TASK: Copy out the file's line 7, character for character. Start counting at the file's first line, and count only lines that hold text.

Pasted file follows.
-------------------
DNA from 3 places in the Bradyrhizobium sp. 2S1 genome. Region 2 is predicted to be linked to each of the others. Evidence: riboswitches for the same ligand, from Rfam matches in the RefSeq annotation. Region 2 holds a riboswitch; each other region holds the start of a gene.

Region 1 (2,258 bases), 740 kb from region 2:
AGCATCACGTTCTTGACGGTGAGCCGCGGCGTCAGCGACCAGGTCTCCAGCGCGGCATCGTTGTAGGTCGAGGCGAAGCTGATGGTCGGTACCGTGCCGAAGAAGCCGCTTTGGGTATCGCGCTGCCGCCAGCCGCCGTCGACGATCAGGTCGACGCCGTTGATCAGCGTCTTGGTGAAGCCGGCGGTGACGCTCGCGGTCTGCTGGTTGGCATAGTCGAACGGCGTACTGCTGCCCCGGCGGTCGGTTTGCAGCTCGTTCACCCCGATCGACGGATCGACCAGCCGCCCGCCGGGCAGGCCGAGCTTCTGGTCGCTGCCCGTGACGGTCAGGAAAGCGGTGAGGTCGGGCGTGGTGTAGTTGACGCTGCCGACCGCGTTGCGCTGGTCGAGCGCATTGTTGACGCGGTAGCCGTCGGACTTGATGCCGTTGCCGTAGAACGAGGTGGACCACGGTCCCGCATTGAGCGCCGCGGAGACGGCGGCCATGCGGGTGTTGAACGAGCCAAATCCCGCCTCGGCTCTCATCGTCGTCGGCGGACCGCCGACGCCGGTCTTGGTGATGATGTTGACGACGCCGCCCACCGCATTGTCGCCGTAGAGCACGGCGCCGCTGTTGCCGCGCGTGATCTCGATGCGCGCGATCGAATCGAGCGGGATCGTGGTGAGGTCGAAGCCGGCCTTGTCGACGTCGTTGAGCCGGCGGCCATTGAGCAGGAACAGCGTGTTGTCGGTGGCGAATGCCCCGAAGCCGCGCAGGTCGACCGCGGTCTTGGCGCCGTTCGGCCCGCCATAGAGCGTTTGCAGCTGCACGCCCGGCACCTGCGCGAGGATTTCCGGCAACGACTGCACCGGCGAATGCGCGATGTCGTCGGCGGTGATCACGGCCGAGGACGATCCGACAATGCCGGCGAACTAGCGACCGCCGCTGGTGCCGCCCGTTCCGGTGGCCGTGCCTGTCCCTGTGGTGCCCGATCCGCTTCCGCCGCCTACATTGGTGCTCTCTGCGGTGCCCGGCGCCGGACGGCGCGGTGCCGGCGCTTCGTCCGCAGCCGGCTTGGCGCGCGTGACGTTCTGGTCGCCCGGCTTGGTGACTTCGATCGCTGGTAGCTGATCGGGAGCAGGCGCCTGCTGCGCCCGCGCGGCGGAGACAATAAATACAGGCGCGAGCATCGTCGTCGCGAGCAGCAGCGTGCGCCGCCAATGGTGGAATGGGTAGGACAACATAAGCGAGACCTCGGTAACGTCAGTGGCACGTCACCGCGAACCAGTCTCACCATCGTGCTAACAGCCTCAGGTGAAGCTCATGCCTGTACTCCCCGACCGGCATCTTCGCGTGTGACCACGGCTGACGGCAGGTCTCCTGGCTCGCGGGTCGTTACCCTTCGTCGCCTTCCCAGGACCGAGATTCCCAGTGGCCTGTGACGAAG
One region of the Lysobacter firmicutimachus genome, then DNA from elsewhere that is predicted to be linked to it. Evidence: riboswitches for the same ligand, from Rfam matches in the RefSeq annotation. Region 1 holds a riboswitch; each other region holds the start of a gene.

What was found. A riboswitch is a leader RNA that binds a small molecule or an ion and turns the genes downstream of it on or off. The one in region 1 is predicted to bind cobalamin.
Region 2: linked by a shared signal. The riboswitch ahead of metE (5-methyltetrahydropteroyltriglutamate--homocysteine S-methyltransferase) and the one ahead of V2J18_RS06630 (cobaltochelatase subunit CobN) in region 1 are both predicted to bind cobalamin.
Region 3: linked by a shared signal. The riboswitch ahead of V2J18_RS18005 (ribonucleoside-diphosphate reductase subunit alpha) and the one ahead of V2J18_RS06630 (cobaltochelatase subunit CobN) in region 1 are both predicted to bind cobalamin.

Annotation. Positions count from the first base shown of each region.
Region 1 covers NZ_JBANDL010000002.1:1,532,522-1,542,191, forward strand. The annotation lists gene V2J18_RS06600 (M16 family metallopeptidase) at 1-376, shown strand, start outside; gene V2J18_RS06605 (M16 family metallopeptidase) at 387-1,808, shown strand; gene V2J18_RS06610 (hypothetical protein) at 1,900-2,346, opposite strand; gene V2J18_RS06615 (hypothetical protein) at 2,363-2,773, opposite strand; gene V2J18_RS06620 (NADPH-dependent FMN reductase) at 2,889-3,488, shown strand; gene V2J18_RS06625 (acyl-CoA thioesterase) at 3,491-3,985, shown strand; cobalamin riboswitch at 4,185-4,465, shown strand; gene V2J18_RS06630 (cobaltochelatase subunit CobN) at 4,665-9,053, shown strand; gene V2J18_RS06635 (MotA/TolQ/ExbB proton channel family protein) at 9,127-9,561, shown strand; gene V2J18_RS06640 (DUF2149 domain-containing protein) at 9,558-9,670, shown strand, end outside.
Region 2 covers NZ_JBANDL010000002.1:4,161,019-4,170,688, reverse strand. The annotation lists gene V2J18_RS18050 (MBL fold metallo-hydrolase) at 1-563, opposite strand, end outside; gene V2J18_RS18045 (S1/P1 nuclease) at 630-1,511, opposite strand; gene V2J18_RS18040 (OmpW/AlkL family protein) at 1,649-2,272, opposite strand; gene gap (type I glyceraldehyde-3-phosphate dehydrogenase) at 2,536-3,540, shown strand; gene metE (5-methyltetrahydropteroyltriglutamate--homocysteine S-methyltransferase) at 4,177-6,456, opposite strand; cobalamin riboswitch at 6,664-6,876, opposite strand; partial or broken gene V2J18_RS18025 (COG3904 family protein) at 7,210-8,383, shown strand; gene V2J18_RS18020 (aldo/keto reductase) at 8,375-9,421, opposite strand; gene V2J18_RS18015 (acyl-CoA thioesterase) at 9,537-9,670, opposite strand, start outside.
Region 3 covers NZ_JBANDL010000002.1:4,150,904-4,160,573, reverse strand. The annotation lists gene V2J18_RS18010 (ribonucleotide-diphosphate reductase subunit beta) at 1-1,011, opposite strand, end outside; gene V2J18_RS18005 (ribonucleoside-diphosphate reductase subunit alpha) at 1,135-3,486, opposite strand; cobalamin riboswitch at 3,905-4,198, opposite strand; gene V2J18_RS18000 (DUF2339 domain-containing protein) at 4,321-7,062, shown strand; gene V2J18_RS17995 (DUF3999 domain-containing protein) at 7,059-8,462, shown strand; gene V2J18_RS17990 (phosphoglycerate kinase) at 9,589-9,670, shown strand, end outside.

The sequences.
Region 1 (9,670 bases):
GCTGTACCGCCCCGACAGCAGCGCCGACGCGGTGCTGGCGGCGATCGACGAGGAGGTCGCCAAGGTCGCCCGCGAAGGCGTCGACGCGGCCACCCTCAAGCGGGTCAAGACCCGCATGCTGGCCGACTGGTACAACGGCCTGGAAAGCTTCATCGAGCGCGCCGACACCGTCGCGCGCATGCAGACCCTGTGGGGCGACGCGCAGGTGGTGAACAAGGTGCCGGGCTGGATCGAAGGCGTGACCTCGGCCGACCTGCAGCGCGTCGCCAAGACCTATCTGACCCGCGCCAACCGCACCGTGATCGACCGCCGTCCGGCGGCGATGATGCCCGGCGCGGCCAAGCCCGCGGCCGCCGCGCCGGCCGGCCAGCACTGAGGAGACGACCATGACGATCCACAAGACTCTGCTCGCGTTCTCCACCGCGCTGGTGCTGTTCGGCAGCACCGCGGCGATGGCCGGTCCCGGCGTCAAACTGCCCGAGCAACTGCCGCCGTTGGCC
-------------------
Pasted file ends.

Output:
Region 3: linked by a shared signal. The riboswitch ahead of V2J18_RS18005 (ribonucleoside-diphosphate reductase subunit alpha) and the one ahead of V2J18_RS06630 (cobaltochelatase subunit CobN) in region 1 are both predicted to bind cobalamin.